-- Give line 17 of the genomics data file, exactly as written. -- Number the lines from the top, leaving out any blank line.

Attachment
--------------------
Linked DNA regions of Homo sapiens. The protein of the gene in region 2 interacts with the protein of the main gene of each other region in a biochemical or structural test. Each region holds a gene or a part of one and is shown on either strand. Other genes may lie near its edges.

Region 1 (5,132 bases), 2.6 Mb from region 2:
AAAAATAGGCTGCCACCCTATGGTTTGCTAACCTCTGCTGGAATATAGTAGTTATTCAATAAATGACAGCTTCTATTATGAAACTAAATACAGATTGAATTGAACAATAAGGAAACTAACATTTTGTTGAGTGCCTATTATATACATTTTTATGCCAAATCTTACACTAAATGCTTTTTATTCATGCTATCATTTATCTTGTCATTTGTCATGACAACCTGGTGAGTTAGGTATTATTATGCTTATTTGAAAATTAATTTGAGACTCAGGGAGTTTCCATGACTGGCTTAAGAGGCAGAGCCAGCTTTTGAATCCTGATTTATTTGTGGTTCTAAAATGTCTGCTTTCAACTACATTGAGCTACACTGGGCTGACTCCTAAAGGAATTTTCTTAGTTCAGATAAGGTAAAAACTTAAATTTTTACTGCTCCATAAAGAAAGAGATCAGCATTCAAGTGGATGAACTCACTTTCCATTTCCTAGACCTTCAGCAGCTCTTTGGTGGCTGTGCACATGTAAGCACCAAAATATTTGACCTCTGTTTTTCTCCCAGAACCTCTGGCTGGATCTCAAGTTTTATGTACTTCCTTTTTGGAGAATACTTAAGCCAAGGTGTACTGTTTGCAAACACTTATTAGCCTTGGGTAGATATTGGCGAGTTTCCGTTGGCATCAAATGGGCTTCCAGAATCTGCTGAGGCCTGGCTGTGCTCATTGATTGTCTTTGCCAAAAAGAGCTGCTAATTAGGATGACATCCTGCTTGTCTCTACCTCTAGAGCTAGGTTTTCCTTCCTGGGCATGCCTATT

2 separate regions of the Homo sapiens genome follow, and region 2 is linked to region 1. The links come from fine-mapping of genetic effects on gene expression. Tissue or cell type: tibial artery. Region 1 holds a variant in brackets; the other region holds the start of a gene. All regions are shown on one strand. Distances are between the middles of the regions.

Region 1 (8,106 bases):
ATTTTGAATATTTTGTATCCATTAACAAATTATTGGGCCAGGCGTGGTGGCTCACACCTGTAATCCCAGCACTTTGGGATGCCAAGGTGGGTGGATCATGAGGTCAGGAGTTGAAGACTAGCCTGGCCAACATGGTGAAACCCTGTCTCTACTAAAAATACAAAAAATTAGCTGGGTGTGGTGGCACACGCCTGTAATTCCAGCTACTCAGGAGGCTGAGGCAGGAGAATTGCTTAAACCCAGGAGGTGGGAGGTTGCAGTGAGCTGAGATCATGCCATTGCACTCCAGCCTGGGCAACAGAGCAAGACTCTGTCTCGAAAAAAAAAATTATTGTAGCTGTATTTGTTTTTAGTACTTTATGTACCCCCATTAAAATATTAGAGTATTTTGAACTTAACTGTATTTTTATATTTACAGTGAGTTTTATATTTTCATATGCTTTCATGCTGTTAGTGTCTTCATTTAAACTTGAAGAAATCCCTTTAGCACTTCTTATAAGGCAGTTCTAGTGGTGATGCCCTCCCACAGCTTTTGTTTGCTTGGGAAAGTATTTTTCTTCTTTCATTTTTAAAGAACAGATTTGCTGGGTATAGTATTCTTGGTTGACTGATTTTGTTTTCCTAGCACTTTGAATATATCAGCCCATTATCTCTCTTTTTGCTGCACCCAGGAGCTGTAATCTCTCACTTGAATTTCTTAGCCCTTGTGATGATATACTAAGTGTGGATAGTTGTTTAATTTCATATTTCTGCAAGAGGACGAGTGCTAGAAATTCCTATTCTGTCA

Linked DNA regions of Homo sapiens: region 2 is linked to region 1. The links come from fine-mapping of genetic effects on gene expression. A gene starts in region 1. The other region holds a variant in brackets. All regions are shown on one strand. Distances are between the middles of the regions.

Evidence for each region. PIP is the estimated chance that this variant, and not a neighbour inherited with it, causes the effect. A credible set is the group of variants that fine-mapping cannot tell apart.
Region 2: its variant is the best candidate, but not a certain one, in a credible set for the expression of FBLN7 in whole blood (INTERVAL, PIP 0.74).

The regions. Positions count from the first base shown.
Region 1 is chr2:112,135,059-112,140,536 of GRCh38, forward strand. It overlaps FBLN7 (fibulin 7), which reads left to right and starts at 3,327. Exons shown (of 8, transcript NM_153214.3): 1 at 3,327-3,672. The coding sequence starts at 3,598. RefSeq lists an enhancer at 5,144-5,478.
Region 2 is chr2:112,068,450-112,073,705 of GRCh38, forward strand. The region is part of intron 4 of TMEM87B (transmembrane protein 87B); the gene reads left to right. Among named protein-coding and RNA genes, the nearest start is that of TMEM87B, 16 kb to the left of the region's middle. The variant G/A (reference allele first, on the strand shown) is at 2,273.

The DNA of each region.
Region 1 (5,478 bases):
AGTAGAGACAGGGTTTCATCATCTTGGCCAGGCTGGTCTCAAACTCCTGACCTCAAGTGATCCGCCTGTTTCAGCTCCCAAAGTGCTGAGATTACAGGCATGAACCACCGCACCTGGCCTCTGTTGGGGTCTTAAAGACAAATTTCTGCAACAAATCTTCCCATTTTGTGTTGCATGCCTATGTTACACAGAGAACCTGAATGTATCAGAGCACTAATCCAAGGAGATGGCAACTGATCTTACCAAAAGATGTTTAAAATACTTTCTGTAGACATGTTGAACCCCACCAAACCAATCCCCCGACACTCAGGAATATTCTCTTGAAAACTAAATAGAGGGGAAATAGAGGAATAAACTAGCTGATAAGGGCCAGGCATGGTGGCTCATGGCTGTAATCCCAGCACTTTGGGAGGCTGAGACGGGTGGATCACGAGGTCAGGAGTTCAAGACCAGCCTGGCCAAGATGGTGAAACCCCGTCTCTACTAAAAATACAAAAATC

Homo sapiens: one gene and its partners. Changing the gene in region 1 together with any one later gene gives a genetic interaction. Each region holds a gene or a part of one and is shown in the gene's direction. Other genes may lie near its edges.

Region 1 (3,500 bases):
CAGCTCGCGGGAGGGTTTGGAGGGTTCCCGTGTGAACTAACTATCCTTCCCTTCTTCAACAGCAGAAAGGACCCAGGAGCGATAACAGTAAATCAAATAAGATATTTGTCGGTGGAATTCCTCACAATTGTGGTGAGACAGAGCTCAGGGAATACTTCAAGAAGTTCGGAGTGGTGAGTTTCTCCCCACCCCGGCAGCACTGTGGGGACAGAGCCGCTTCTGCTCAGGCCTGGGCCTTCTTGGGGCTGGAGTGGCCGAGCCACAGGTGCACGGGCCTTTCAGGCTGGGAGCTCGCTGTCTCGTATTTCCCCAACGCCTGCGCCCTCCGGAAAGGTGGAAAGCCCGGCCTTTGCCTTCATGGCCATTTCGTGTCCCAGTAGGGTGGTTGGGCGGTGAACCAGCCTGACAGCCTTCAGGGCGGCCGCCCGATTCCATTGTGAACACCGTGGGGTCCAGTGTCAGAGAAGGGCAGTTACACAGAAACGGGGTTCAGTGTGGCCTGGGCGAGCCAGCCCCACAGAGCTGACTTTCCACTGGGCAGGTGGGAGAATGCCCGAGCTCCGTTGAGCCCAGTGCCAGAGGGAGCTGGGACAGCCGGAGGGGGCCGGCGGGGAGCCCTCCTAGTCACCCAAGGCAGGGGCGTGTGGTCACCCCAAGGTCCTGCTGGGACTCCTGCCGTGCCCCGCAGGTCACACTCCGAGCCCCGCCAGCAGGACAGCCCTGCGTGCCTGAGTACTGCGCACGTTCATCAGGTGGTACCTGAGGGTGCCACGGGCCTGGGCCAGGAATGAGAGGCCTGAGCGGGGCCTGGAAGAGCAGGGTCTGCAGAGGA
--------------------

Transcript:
Region 1 (3,500 bases):